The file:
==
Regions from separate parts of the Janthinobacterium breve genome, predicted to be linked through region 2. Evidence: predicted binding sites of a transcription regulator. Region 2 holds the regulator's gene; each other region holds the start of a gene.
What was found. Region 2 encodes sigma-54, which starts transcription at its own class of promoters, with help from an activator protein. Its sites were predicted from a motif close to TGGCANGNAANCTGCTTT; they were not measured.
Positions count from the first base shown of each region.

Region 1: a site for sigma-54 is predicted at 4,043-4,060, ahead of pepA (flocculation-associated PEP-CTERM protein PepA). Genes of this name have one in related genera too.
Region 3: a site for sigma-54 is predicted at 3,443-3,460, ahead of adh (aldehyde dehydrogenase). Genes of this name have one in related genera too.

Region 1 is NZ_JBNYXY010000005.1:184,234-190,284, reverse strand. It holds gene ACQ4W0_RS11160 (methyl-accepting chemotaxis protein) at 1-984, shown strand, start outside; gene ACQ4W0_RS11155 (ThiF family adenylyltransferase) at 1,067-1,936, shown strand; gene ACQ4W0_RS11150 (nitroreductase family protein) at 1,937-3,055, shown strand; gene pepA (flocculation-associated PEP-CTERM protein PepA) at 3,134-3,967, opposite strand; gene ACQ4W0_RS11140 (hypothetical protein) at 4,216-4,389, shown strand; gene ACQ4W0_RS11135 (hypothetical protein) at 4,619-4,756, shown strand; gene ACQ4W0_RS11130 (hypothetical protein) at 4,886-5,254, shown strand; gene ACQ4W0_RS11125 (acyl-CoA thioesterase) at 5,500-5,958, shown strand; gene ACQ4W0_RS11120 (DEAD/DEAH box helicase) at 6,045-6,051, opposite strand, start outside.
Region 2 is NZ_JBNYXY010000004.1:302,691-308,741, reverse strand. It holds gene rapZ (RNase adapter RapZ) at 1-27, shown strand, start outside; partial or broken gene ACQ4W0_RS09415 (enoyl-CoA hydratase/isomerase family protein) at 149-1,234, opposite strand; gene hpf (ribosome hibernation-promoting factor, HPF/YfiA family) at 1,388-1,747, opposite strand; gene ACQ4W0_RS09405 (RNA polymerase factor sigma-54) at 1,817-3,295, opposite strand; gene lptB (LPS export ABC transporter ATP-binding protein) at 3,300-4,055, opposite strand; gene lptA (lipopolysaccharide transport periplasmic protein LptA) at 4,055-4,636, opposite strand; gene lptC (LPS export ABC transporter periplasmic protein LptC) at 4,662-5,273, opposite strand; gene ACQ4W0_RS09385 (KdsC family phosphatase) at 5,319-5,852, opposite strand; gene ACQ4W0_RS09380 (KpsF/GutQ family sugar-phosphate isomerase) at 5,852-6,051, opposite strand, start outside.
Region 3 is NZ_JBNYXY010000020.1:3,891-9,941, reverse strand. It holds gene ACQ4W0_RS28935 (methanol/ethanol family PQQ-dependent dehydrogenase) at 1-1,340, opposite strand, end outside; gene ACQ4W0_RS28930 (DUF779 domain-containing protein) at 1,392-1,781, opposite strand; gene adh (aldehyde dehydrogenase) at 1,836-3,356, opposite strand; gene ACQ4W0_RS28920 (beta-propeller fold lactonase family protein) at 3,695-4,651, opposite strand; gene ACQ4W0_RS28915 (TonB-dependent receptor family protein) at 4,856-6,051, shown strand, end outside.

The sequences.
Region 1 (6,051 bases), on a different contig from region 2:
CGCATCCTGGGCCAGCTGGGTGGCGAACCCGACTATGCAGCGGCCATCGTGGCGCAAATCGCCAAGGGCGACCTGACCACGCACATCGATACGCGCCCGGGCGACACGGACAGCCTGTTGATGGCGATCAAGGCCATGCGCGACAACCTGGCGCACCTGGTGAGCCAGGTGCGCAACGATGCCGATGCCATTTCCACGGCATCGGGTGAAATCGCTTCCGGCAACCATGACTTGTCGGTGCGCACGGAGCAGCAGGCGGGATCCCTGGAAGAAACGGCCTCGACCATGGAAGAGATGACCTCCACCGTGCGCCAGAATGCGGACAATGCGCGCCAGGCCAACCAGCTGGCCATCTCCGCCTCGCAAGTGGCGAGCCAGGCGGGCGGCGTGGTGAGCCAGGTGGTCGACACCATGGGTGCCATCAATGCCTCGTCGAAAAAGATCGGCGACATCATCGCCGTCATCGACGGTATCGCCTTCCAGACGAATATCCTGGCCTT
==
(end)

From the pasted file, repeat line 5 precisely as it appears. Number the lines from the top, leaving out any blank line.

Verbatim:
Region 3: a site for sigma-54 is predicted at 3,443-3,460, ahead of adh (aldehyde dehydrogenase). Genes of this name have one in related genera too.